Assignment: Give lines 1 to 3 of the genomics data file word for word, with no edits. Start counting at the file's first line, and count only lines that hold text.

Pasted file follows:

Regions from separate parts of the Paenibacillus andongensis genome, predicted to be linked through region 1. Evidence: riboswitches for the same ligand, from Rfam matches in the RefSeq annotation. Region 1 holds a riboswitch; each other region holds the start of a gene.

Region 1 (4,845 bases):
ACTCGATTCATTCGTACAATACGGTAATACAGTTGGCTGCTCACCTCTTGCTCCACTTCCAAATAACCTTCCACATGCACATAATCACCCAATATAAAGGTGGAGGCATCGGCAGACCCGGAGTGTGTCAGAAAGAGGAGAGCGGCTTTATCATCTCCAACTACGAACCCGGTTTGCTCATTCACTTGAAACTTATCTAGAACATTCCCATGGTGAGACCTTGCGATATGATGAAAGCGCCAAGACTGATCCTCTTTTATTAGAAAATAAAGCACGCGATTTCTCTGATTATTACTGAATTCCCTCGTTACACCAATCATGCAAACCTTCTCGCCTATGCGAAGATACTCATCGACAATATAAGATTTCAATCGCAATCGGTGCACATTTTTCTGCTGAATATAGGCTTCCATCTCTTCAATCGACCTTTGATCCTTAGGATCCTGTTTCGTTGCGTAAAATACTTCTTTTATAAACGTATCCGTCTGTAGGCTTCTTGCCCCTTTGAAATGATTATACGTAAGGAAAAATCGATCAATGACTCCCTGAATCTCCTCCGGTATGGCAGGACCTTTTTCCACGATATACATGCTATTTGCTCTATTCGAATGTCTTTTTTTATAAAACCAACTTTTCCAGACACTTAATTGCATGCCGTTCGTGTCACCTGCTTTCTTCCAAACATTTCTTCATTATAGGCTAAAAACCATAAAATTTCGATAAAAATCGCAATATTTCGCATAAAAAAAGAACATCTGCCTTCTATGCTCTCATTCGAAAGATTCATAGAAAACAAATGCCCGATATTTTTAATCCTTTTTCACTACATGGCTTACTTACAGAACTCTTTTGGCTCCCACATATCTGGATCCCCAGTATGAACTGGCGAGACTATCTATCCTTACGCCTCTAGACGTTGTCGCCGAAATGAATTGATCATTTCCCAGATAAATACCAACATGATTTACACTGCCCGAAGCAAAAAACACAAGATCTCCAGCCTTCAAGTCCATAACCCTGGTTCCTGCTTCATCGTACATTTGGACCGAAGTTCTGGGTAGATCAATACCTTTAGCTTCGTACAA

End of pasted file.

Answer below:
Regions from separate parts of the Paenibacillus andongensis genome, predicted to be linked through region 1. Evidence: riboswitches for the same ligand, from Rfam matches in the RefSeq annotation. Region 1 holds a riboswitch; each other region holds the start of a gene.

Region 1 (4,845 bases):
ACTCGATTCATTCGTACAATACGGTAATACAGTTGGCTGCTCACCTCTTGCTCCACTTCCAAATAACCTTCCACATGCACATAATCACCCAATATAAAGGTGGAGGCATCGGCAGACCCGGAGTGTGTCAGAAAGAGGAGAGCGGCTTTATCATCTCCAACTACGAACCCGGTTTGCTCATTCACTTGAAACTTATCTAGAACATTCCCATGGTGAGACCTTGCGATATGATGAAAGCGCCAAGACTGATCCTCTTTTATTAGAAAATAAAGCACGCGATTTCTCTGATTATTACTGAATTCCCTCGTTACACCAATCATGCAAACCTTCTCGCCTATGCGAAGATACTCATCGACAATATAAGATTTCAATCGCAATCGGTGCACATTTTTCTGCTGAATATAGGCTTCCATCTCTTCAATCGACCTTTGATCCTTAGGATCCTGTTTCGTTGCGTAAAATACTTCTTTTATAAACGTATCCGTCTGTAGGCTTCTTGCCCCTTTGAAATGATTATACGTAAGGAAAAATCGATCAATGACTCCCTGAATCTCCTCCGGTATGGCAGGACCTTTTTCCACGATATACATGCTATTTGCTCTATTCGAATGTCTTTTTTTATAAAACCAACTTTTCCAGACACTTAATTGCATGCCGTTCGTGTCACCTGCTTTCTTCCAAACATTTCTTCATTATAGGCTAAAAACCATAAAATTTCGATAAAAATCGCAATATTTCGCATAAAAAAAGAACATCTGCCTTCTATGCTCTCATTCGAAAGATTCATAGAAAACAAATGCCCGATATTTTTAATCCTTTTTCACTACATGGCTTACTTACAGAACTCTTTTGGCTCCCACATATCTGGATCCCCAGTATGAACTGGCGAGACTATCTATCCTTACGCCTCTAGACGTTGTCGCCGAAATGAATTGATCATTTCCCAGATAAATACCAACATGATTTACACTGCCCGAAGCAAAAAACACAAGATCTCCAGCCTTCAAGTCCATAACCCTGGTTCCTGCTTCATCGTACATTTGGACCGAAGTTCTGGGTAGATCAATACCTTTAGCTTCGTACAA